Ten speakers have indicated. If they take two minutes each, it will provide the Minister with an opportunity to respond. I call Deputy Dooley.

In supporting Financial Resolution No. 1, Fianna Fáil recognises the important role increases in excise duty play with regard to behavioural change in the consumption of tobacco and the associated cost to the Exchequer of treating those with tobacco-related illnesses. The increase proposed is a proportionate and progressive measure aimed at improving public health and reducing public spending on avoidable tobacco-related illnesses.

Fianna Fáil supports the carbon tax increase in Financial Resolution No. 2 from €20 per tonne to €26 per tonne. It is a moderate increase which is in line with recommendations made by the joint committee which suggests carbon charging must reach €30 per tonne by 2030. While Fianna Fáil supports the principle, we were adamant in pre-budget discussions with the Government and at the joint committee that the money raised, which will be approximately €90 million this year, is ring-fenced. It should be provided for in legislation that the money cannot go to the bottom line of the Exchequer. The suggestion in today's budget is that the money will be used to support households which are prone to fuel poverty and communities affected by the winding down of fossil-fuel power generation in the midlands, in particular by Bord na Móna.

It is imperative that the Government gives due recognition to the impact on communities in Clare where Moneypoint has already seen significant electricity-generation job losses. From its response, the Government is clearly not listening to its own members in Fine Gael who should be well aware that there has been a significant reduction in the number of jobs at Moneypoint in the last number of years, particularly in the last 12 months. There are independent contractors who are no longer employed and a redundancy scheme will see a reduction from 200 to close to 100 jobs. Communities in west Clare have been impacted very detrimentally and we need to see them supported in the Finance Act.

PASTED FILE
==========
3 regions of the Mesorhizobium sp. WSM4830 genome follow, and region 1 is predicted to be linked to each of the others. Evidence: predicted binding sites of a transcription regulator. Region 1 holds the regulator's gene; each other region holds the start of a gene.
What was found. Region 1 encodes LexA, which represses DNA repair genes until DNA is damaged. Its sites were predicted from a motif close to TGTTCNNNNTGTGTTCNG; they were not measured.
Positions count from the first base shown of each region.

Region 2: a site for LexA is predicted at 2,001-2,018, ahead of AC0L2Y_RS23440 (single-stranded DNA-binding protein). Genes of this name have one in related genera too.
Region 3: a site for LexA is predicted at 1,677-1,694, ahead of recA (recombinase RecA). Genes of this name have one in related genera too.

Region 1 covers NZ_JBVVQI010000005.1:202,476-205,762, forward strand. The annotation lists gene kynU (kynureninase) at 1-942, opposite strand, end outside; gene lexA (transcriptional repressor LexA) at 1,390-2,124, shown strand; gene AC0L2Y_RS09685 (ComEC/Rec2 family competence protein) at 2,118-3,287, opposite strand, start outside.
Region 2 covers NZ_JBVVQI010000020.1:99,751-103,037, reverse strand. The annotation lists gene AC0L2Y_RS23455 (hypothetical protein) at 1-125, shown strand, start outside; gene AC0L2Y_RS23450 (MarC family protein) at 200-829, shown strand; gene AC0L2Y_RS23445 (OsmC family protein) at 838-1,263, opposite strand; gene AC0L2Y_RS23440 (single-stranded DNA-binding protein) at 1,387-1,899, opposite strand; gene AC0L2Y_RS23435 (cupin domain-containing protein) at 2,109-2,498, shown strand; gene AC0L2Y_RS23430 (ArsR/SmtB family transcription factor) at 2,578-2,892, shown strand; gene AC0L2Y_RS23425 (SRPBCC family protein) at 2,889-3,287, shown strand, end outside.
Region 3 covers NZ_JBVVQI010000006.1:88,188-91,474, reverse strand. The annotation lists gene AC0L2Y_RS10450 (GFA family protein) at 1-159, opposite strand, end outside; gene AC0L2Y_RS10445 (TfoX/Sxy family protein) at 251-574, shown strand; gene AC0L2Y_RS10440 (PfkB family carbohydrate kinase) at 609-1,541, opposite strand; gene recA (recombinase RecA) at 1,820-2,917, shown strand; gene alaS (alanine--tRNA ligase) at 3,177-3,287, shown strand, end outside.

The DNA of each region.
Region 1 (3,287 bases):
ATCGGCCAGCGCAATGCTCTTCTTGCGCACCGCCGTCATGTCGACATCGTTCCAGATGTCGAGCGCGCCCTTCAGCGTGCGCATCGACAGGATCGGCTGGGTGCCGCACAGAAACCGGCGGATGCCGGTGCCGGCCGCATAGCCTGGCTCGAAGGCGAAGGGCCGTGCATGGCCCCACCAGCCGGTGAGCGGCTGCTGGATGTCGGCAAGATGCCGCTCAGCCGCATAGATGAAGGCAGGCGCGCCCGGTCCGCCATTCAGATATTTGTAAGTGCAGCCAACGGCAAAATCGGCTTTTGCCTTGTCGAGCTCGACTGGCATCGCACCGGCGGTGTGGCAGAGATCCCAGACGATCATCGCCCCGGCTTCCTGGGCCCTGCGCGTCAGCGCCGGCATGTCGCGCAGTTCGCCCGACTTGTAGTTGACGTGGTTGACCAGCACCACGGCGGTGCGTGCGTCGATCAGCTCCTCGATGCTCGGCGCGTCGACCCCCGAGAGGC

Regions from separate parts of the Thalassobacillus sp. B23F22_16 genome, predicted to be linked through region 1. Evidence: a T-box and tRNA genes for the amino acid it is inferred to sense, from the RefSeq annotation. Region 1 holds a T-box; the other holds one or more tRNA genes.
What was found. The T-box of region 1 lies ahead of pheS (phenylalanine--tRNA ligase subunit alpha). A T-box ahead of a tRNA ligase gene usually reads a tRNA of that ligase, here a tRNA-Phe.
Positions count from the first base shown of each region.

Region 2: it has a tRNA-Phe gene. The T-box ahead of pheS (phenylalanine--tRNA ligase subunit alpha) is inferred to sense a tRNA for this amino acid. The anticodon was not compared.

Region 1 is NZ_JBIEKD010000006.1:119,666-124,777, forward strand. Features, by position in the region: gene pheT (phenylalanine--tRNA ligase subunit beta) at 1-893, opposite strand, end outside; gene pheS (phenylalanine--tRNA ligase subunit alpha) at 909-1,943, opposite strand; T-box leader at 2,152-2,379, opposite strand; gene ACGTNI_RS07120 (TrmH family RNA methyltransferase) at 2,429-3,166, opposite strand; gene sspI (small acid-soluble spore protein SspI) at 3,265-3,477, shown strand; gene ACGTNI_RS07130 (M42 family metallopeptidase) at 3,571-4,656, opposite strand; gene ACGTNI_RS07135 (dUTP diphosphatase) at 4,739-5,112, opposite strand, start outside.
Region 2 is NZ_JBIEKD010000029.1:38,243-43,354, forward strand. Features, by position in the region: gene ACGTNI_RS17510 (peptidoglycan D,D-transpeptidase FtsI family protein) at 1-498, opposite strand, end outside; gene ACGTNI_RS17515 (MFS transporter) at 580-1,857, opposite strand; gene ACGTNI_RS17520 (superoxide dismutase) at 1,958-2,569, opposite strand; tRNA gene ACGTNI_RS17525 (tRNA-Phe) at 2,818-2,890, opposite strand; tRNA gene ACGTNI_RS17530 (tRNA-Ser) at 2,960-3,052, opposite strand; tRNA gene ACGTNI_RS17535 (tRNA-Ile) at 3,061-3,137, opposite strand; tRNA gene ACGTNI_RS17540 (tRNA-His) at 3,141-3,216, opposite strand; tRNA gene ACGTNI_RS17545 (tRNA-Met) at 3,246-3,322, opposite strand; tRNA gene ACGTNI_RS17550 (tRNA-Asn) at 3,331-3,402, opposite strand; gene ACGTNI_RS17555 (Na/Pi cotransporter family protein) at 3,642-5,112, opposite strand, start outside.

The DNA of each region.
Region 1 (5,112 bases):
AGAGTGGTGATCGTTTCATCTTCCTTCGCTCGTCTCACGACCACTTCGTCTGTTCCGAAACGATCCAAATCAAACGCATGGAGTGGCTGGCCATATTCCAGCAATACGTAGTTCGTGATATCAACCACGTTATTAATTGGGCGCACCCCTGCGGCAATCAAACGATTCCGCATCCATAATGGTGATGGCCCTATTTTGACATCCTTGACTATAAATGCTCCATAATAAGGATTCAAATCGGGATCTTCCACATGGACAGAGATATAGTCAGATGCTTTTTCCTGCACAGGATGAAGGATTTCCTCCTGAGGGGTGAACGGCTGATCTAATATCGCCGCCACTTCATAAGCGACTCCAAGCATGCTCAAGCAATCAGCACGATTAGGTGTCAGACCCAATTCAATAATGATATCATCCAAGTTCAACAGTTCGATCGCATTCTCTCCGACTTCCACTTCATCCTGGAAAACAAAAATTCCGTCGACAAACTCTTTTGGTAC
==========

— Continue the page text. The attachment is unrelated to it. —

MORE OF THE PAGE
Sinn Féin will support Financial Resolution No. 1 but it cannot support Financial Resolution No. 2, which proposes an increase in the rate of carbon tax. We oppose the latter for the reason the Minister for Finance and his officials provided at joint committee hearings to the effect that the tax is regressive. It is not going to reduce carbon emissions. We have carbon taxes in the State already and they have not reduced emissions. These increases will make no contribution to the reduction of emissions. We should be honest with people that it is a revenue-raising exercise involving a commitment from Fianna Fáil and Fine Gael to keep increasing the tax right up to 2030. The vast majority of people do not have energy alternatives and what we have heard proposed in the budget today will do nothing for the vast majority of families whose homes are heated by oil or gas. It will do nothing for people who live in rural areas and depend on cars. We do not have public transport for them, which is not something that is going to change for those families anytime soon. Certainly, it will not change under this Government with its lack of investment in those areas. It is a regressive tax. The Minister says he will delay some elements to do with fuels; for example the home heating increase will not be implemented until May 2020 or, to quote him, "until after the winter heating season". Cynics will say it has more to do with the date of the next general election. Whatever about the timing, the increases this year and those signalled for the next number of years represent Fianna Fáil and Fine Gael going again for a regressive tax which will disproportionately hurt those on low and middle incomes. It is not going to work. Sinn Féin supported the sugar tax and the plastic bag levy because people had alternatives which worked. This will not work.